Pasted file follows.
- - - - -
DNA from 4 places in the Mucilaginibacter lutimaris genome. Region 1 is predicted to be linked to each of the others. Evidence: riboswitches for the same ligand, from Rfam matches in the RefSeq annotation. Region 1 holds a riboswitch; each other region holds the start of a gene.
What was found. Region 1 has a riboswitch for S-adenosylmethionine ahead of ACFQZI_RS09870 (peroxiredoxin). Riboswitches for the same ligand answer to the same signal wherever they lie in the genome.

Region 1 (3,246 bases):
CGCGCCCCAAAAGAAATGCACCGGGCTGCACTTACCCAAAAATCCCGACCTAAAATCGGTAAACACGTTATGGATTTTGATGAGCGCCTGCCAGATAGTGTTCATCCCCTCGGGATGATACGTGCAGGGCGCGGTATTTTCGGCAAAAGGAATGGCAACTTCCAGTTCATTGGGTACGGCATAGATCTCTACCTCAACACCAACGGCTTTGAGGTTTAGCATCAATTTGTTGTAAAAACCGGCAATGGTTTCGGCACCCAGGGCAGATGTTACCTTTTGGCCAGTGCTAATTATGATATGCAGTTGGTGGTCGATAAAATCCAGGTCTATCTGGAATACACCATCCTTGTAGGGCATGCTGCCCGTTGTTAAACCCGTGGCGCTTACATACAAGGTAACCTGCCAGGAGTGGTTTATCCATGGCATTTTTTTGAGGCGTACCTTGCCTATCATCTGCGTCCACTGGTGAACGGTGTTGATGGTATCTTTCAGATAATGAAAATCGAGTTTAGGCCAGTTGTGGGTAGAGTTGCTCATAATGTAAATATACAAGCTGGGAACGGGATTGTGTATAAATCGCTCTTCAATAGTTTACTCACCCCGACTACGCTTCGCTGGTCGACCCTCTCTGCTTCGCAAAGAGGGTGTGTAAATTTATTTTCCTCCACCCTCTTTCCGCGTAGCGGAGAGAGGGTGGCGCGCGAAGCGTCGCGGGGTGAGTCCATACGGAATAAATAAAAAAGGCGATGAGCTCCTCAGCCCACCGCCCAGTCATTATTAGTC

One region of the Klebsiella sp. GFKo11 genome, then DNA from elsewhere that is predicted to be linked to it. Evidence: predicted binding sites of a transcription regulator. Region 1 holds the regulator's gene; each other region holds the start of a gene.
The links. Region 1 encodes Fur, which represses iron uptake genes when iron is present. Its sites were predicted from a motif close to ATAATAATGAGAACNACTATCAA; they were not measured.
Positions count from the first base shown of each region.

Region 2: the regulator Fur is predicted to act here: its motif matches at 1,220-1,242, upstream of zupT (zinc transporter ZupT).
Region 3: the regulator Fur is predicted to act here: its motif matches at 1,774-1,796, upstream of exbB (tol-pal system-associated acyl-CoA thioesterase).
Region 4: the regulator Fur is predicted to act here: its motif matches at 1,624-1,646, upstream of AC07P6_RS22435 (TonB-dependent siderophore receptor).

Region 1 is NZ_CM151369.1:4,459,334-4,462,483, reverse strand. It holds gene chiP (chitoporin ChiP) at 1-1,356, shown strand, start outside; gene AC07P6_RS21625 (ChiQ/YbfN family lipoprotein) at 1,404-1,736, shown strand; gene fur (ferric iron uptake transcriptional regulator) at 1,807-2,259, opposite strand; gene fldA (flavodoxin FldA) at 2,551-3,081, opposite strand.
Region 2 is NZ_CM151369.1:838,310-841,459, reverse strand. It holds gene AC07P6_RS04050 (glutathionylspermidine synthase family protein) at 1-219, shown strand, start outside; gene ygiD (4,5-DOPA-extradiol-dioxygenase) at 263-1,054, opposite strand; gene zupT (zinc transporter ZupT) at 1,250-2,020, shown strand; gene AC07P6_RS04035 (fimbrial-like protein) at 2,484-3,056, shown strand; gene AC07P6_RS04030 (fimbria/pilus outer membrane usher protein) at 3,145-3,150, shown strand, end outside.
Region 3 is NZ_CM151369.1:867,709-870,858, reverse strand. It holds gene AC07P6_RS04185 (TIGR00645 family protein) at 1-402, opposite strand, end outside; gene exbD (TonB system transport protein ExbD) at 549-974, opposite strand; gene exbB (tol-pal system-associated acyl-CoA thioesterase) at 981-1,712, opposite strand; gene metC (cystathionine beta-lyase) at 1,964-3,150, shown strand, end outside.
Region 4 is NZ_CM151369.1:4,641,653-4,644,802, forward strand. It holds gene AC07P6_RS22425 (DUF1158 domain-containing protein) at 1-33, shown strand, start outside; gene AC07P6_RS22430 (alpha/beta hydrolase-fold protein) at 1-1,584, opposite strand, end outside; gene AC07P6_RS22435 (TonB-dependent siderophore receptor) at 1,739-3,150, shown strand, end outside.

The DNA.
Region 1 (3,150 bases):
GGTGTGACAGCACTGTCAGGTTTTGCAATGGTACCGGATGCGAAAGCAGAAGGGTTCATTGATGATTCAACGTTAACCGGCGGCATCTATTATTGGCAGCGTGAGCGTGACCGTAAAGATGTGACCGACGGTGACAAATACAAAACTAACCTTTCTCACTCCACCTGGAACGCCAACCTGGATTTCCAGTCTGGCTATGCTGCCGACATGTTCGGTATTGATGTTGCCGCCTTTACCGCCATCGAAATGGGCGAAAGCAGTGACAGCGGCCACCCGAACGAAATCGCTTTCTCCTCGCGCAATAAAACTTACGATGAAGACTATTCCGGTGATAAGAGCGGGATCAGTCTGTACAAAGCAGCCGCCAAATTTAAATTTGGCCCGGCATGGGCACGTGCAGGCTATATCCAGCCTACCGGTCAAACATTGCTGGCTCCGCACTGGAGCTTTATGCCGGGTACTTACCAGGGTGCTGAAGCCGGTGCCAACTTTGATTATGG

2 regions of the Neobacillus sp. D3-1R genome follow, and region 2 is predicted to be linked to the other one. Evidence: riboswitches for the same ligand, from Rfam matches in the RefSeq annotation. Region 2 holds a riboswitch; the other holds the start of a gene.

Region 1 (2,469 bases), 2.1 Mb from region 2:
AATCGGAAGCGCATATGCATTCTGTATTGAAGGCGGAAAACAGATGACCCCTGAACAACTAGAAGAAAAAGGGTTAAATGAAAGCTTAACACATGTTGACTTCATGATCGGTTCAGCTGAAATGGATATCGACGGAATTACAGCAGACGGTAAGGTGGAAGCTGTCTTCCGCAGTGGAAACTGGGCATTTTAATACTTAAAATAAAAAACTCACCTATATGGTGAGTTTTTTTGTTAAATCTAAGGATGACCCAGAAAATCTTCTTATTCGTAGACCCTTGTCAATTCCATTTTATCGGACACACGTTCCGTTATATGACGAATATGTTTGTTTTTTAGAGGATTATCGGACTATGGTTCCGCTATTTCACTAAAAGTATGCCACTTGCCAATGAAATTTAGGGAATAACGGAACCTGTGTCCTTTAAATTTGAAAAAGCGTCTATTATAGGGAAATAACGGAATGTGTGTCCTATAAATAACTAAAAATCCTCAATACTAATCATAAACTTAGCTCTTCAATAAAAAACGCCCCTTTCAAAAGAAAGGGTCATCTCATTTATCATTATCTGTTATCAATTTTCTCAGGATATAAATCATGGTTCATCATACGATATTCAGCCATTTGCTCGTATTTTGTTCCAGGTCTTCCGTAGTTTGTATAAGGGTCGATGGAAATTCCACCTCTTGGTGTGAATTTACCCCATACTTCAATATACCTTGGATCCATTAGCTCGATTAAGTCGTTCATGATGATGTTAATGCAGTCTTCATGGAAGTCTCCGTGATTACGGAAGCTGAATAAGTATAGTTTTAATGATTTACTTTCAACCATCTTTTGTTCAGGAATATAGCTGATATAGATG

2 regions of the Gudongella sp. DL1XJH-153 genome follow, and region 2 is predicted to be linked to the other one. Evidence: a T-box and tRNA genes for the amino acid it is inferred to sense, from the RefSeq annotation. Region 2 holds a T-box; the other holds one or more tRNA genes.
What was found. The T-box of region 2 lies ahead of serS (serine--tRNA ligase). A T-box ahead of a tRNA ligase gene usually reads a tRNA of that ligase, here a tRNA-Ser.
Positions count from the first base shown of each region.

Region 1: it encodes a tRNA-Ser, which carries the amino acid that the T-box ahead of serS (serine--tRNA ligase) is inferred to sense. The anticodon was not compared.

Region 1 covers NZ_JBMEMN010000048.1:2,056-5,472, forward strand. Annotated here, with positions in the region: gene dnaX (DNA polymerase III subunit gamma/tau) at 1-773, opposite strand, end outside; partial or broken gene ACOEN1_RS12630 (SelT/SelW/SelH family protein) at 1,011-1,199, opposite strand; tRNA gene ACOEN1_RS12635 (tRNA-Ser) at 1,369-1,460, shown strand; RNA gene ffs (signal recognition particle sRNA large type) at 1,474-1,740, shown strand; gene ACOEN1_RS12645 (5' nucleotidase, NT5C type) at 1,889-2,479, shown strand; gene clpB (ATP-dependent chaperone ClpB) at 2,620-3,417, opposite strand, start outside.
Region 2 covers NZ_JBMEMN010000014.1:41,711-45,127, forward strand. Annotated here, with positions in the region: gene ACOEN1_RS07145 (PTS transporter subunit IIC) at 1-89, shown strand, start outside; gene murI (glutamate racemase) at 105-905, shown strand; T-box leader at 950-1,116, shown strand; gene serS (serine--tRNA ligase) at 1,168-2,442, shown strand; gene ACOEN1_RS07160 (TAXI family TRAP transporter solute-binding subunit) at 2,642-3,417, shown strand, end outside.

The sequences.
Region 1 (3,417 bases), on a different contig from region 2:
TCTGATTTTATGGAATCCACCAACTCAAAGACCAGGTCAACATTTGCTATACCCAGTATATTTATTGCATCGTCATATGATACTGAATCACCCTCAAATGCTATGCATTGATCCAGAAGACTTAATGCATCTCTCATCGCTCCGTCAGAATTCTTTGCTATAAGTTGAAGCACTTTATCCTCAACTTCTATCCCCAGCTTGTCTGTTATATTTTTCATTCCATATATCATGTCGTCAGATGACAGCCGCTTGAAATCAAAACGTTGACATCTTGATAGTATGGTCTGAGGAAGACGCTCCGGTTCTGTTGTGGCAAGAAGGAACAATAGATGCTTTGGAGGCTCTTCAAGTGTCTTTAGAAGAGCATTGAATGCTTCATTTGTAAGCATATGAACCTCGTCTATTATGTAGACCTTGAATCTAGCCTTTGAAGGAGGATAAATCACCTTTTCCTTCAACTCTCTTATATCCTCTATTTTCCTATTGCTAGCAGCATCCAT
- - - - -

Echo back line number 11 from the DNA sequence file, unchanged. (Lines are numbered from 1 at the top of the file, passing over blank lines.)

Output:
Region 1 is NZ_CM151369.1:4,459,334-4,462,483, reverse strand. It holds gene chiP (chitoporin ChiP) at 1-1,356, shown strand, start outside; gene AC07P6_RS21625 (ChiQ/YbfN family lipoprotein) at 1,404-1,736, shown strand; gene fur (ferric iron uptake transcriptional regulator) at 1,807-2,259, opposite strand; gene fldA (flavodoxin FldA) at 2,551-3,081, opposite strand.